Alfred University News

Professor Emeritus Gary Ostrower reviews influential legal case originating on Alfred University campus during Vietnam War years

Alfred University Professor Emeritus Gary Ostrower ’61, who taught history at the University from 1969 to 2021, recently published an article in the online History News Network describing an influential legal controversy originating on the Alfred University campus during the Vietnam War years.

“Probably no period of US history witnessed more student unrest than the Vietnam War years before Congress ended the draft in 1971,” Ostrower notes in the article. On the Alfred University campus that unrest included a demonstration involving 15 students and two professors. One of the professors was fired in the aftermath of the demonstration, and the University suspended seven of the demonstrators for violating recently adopted demonstration guidelines.

In the aftermath, three of the suspended students, who were enrolled in the SUNY College of Ceramics, sued the University, and the case eventually went before the U.S. Court of Appeals for the Second Circuit in New York City. Ostrower’s article describes the legal steps leading to the Court of Appeals’ eventual ruling, as well as the effect of the decision on subsequent cases involving the legal status of private colleges and universities that receive state funding.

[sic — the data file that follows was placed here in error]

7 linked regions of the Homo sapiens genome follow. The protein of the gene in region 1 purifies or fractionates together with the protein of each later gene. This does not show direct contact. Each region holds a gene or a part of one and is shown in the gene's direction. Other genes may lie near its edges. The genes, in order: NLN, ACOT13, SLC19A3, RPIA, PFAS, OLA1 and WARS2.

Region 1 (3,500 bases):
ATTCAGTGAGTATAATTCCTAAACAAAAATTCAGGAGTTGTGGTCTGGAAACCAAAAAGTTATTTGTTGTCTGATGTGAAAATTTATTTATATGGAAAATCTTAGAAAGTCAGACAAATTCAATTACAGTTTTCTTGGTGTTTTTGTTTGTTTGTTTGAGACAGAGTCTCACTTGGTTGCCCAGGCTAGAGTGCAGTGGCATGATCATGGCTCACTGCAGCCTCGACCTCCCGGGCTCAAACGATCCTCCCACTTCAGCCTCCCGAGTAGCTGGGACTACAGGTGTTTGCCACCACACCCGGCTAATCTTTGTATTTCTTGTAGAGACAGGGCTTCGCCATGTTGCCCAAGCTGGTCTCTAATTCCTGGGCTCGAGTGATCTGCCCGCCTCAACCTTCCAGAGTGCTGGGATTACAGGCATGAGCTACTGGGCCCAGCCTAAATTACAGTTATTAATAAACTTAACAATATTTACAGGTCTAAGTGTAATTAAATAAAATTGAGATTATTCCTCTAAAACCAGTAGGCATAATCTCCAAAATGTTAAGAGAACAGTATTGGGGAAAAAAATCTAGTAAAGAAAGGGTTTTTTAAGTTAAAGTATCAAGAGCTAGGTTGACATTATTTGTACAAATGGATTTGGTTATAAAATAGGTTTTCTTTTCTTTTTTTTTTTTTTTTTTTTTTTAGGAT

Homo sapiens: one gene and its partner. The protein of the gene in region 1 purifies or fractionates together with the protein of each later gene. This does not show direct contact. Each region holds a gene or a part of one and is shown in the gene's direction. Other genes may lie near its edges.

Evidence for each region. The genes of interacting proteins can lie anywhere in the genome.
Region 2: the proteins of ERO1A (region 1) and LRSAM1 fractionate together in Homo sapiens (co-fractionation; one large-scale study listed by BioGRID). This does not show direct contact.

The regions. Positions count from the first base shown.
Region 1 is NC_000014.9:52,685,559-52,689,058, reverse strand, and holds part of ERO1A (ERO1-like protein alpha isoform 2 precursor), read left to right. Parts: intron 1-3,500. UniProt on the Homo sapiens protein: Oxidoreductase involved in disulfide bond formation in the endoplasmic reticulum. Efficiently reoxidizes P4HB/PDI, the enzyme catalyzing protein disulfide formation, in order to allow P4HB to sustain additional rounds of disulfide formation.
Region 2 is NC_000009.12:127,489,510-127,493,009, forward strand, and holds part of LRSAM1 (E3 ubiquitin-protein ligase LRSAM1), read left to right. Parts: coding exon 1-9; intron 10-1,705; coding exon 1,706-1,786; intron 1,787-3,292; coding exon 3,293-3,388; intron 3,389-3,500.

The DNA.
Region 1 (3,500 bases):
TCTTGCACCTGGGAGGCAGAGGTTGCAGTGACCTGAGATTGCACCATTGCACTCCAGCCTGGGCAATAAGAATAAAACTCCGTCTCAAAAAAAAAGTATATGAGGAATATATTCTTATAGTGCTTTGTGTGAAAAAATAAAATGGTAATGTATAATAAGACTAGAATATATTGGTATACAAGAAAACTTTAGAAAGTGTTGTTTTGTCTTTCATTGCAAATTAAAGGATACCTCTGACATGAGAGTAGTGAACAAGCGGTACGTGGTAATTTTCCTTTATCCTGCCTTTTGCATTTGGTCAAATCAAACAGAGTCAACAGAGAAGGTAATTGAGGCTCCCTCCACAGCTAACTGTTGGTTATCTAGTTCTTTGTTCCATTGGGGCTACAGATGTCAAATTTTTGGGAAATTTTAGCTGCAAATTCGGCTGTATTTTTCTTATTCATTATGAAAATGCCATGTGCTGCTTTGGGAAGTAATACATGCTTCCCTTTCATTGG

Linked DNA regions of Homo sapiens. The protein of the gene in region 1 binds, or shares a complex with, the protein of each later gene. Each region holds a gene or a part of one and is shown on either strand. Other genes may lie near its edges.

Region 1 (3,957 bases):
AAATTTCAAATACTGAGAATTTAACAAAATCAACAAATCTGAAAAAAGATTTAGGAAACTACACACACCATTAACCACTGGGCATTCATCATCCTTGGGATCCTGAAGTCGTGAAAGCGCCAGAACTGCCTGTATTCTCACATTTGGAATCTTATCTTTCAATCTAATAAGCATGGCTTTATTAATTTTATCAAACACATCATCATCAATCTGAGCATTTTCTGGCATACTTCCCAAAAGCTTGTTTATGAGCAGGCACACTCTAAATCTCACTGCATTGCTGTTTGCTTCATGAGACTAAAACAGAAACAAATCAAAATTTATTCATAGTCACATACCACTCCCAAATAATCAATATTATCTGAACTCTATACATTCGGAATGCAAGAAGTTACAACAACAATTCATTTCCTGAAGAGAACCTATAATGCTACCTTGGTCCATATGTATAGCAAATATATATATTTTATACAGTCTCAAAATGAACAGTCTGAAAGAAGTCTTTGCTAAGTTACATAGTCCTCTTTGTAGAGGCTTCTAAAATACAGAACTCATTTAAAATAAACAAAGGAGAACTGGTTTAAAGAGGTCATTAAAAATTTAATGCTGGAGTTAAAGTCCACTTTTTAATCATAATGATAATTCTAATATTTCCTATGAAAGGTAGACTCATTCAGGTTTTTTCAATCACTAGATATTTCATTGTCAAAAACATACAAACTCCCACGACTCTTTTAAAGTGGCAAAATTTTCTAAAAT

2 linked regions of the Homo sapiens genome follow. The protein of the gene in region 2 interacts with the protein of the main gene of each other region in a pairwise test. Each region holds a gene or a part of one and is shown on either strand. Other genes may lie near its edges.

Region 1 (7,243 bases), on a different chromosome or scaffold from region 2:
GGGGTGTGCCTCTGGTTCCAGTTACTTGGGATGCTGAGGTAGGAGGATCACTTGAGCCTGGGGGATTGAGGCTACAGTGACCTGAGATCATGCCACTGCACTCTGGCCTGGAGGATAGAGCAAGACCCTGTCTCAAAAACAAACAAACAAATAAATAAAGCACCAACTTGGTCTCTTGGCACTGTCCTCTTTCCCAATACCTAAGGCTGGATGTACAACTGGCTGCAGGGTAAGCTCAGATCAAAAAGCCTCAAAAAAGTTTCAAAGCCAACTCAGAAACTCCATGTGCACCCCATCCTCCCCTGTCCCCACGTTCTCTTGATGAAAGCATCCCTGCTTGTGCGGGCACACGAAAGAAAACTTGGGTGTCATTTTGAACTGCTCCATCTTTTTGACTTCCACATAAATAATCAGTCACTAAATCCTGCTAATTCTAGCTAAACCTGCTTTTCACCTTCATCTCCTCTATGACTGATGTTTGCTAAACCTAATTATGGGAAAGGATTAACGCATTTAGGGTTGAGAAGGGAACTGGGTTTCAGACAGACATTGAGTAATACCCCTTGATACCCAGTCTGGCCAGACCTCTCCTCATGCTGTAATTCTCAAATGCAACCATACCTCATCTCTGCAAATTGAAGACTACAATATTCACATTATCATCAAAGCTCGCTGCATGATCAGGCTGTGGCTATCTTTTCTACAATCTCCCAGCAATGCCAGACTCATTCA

The case, Ostrower writes, “has influenced a corner of American law for over half a century, which is to say that the ripple effects of the 1968 demonstration at Alfred University reverberate into the 21st century.

The article may be read at